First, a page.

Due to too many concomitantly running competing studies, the number of included patients did not achieve the target sample size of 144. However, based on our results, to achieve a significant time × group interaction for LVEDVi at end of CR, we would have needed 3,164 patients, illustrating the negligible clinical effect. Whether fewer patients would have been needed if patients performed three HIIT sessions per week rather than two plus one MICT session remains open for investigation. In contrast, the significant deterioration of GLS in the HIIT group detected at 1-year follow-up even in this small sample was an unexpected but probably clinically relevant finding. Our results apply to male STEMI patients only, as we did not include any female patients. The proportion of female patients treated with STEMI at our center was 23% within the last 10 years. They had a lower uptake of CR, higher mean age, and more comorbidities (45). Thus, we expected a low number of female eligible patients and excluded them in order to avoid additional heterogeneity. Lastly, we cannot exclude that engagement in physical activity during and after CR differed between groups, as we did not measure this.
In optimally treated patients early after acute STEMI, HIIT was not different from isocaloric MICT with regard to short- and long-term effects on LVEDVi and cardiorespiratory fitness. The worsening in GLS at 1 year in the HIIT group is a novel finding that deserves further investigation. It may be connected to the higher blood pressure found in the HIIT group by us and others (35).
Data Availability Statement
The raw data supporting the conclusions of this article will be made available by the authors, without undue reservation.
The studies involving human participants were reviewed and approved by Ethics committee of the Canton of Berne. The patients/participants provided their written informed consent to participate in this study.
MW, J-PS, and LT designed the study. LT, AZ, and MW recruited the patients and determined their individual training zones. LT, IF, TM, SD, and DH were involved in data collection. PE, TM, IF, and DH processed the data and performed the data analyses. PE wrote the first draft of the manuscript. All authors approved the final version of the manuscript.
This study was partly funded by the Swiss Heart Foundation.
Conflict of Interest
The authors declare that the research was conducted in the absence of any commercial or financial relationships that could be construed as a potential conflict of interest.
All claims expressed in this article are solely those of the authors and do not necessarily represent those of their affiliated organizations, or those of the publisher, the editors and the reviewers. Any product that may be evaluated in this article, or claim that may be made by its manufacturer, is not guaranteed or endorsed by the publisher.
We would like to thank the following doctoral or master students for helping in data collection: Lea Widmer, Tjeerd Menalda van Schouwenburg, Eva Jaeger, Yasmin Trachsel, Nina Zenger, and Dario Herrsche.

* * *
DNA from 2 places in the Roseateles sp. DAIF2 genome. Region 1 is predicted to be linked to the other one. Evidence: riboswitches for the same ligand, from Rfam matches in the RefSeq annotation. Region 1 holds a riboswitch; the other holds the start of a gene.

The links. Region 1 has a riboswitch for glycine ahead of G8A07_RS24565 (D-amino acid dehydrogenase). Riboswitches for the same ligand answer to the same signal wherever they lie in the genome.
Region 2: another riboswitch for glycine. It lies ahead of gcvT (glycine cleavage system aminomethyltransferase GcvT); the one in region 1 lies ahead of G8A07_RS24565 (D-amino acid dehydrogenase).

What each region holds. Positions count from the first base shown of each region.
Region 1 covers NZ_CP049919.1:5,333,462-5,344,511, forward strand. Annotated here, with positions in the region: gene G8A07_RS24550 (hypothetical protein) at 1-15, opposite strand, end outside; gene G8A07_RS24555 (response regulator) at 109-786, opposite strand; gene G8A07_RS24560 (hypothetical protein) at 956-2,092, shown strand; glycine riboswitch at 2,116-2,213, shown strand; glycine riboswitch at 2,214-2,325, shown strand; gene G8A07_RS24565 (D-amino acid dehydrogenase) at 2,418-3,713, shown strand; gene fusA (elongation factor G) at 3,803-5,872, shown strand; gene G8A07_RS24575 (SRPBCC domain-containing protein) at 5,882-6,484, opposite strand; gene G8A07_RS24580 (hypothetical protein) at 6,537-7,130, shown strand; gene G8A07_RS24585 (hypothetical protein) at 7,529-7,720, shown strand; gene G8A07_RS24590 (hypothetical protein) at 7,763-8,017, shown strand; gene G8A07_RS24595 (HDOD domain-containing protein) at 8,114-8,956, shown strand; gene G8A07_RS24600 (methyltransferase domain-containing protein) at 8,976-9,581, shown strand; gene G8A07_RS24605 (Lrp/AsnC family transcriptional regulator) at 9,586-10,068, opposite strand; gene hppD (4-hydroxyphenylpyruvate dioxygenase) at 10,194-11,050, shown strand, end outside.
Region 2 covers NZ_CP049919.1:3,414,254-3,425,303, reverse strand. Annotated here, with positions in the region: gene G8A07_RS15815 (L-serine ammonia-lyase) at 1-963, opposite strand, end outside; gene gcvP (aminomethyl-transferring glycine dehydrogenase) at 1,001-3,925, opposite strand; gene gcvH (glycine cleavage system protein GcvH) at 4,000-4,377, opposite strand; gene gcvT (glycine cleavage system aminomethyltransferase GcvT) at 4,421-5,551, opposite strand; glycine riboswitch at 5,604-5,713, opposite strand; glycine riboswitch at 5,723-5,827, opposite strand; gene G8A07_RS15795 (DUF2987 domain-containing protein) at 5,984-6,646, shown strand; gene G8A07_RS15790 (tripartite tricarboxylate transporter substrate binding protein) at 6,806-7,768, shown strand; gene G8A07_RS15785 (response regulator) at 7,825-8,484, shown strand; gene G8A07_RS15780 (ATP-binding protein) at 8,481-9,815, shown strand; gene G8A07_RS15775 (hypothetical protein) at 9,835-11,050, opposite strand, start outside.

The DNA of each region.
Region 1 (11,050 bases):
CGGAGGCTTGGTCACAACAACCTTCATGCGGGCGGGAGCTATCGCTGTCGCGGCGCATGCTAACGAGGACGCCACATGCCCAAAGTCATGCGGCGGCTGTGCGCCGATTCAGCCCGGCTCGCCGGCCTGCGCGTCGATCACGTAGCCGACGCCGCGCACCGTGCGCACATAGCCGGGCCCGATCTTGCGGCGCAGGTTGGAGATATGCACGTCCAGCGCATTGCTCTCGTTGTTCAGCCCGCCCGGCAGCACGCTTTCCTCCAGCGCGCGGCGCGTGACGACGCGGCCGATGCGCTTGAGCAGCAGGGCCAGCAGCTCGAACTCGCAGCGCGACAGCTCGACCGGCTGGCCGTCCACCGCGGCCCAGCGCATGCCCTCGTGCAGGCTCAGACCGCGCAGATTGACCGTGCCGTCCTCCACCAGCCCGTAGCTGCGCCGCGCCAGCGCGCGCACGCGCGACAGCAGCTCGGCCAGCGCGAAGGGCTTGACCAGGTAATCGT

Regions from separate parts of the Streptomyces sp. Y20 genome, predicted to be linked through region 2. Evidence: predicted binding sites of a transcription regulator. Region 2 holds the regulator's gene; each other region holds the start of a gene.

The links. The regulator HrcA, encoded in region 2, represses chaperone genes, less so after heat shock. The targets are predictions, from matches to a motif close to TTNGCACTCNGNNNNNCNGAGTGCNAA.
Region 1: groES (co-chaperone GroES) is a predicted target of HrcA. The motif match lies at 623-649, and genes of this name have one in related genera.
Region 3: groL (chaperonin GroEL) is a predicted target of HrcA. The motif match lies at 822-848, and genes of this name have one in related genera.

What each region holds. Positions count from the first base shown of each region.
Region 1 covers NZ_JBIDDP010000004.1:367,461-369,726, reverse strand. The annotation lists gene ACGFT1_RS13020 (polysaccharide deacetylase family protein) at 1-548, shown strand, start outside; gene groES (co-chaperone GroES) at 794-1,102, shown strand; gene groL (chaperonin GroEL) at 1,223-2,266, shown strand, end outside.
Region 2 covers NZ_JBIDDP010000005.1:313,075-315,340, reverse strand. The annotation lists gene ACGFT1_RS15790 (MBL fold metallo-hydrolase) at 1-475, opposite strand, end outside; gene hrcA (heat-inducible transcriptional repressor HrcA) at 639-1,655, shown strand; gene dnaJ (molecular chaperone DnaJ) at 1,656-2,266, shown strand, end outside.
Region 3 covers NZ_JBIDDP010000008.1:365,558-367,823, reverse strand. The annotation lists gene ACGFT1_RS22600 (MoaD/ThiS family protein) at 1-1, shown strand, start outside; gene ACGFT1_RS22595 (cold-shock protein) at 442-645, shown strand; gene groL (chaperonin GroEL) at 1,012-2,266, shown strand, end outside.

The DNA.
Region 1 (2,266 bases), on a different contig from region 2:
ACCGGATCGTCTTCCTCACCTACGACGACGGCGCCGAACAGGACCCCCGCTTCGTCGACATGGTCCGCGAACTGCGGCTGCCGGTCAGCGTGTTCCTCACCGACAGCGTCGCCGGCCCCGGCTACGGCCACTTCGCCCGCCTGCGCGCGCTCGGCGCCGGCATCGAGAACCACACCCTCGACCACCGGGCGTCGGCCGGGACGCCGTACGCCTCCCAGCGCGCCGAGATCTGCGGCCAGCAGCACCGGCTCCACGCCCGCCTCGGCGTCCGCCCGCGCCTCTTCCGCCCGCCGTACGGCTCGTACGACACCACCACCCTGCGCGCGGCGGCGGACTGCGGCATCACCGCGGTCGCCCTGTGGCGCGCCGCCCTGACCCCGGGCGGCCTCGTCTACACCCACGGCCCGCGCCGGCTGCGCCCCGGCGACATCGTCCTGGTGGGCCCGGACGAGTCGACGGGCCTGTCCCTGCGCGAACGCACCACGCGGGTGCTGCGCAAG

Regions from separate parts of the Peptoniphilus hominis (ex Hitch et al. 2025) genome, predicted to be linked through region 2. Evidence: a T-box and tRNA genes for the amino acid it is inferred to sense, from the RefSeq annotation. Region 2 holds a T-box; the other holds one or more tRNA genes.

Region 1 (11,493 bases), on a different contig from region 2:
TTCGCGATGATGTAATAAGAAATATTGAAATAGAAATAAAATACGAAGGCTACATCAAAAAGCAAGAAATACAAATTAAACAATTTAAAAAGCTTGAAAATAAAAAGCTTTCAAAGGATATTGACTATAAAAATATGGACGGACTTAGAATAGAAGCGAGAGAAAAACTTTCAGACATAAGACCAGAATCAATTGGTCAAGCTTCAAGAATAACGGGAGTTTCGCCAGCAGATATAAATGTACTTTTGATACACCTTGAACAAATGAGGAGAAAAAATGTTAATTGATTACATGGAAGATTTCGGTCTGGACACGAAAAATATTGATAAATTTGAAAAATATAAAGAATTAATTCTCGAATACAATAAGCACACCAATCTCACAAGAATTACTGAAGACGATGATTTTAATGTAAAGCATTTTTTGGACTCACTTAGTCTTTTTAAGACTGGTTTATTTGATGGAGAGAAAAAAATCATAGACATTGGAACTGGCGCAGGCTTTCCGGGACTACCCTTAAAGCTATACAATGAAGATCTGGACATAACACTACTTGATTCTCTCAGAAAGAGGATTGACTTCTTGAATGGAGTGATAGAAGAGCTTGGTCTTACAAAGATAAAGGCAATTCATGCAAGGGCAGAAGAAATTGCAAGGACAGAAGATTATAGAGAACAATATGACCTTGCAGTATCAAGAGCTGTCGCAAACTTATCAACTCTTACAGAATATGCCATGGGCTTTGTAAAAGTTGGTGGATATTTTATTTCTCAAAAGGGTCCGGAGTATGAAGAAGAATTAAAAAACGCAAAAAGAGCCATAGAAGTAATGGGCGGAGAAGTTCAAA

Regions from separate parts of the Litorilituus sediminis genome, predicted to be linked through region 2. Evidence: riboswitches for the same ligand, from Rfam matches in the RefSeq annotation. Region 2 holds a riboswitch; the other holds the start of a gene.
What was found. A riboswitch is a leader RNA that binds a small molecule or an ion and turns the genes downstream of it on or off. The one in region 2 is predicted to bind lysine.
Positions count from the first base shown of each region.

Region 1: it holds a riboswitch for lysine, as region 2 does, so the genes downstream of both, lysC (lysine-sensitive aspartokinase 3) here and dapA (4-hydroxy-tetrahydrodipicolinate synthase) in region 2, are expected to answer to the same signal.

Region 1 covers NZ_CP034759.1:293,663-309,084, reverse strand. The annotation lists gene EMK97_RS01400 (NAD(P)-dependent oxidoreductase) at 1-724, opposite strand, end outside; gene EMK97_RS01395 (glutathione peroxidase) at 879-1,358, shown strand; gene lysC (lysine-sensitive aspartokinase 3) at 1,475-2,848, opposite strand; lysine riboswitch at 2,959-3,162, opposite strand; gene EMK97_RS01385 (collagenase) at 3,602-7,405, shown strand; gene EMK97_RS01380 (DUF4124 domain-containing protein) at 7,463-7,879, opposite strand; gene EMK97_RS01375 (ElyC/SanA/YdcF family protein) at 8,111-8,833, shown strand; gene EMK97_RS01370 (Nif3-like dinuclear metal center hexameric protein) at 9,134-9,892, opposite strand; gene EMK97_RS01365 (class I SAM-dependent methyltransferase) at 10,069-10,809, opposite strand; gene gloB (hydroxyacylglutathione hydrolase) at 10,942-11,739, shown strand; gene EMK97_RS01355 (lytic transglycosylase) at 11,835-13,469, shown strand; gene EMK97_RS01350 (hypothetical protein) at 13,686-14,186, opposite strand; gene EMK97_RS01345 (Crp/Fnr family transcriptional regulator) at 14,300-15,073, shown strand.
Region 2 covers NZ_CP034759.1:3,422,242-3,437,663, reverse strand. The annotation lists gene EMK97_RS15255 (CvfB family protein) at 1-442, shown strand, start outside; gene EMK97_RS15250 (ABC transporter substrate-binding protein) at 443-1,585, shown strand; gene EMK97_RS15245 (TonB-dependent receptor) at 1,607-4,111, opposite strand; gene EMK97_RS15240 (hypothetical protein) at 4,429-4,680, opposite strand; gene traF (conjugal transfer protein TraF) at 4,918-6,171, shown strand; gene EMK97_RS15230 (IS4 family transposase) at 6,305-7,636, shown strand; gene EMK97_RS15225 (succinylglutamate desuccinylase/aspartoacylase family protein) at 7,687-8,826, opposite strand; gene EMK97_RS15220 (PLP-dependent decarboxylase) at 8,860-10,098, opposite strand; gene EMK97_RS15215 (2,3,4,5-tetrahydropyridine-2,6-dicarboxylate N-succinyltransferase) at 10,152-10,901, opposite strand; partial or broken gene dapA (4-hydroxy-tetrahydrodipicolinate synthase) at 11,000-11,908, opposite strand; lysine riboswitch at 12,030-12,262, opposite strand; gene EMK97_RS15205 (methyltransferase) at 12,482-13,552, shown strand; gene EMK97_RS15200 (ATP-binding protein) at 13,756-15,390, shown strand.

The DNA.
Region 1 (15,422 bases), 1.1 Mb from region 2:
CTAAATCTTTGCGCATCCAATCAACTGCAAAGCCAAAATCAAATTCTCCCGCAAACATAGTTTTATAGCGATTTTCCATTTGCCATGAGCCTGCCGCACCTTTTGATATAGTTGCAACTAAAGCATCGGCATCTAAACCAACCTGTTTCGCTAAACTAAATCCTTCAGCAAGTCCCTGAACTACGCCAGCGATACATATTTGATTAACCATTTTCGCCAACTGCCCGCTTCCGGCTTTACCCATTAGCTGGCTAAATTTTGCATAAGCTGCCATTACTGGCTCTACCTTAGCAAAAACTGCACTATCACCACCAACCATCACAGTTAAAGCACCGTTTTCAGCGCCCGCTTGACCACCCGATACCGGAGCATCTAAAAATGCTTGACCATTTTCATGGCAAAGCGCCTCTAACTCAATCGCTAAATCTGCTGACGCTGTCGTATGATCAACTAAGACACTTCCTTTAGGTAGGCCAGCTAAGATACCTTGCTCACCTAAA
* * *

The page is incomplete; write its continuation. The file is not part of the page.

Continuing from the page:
The Supplementary Material for this article can be found online at: https://www.frontiersin.org/articles/10.3389/fcvm.2022.869501/full#supplementary-material
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Keywords: left ventricular end-diastolic volume, global longitudinal strain, cardiac remodeling, exercise training modality, cardiac rehabilitation
Citation: Eser P, Trachsel LD, Marcin T, Herzig D, Freiburghaus I, De Marchi S, Zimmermann AJ, Schmid J-P and Wilhelm M (2022) Short- and Long-Term Effects of High-Intensity Interval Training vs. Moderate-Intensity Continuous Training on Left Ventricular Remodeling in Patients Early After ST-Segment Elevation Myocardial Infarction—The HIIT-EARLY Randomized Controlled Trial. Front. Cardiovasc. Med. 9:869501. doi: 10.3389/fcvm.2022.869501
Received: 04 February 2022; Accepted: 20 May 2022;
Published: 17 June 2022.
Edited by:Todd Anthony Astorino, California State University San Marcos, United States
Reviewed by:Eduardo Caldas Costa, Federal University of Rio Grande do Norte, Brazil
Izabella Uchmanowicz, Wrocław Medical University, Poland
Copyright © 2022 Eser, Trachsel, Marcin, Herzig, Freiburghaus, De Marchi, Zimmermann, Schmid and Wilhelm. This is an open-access article distributed under the terms of the Creative Commons Attribution License (CC BY). The use, distribution or reproduction in other forums is permitted, provided the original author(s) and the copyright owner(s) are credited and that the original publication in this journal is cited, in accordance with accepted academic practice. No use, distribution or reproduction is permitted which does not comply with these terms.
*Correspondence: Matthias Wilhelm, email@example.com
†These authors have contributed equally to this work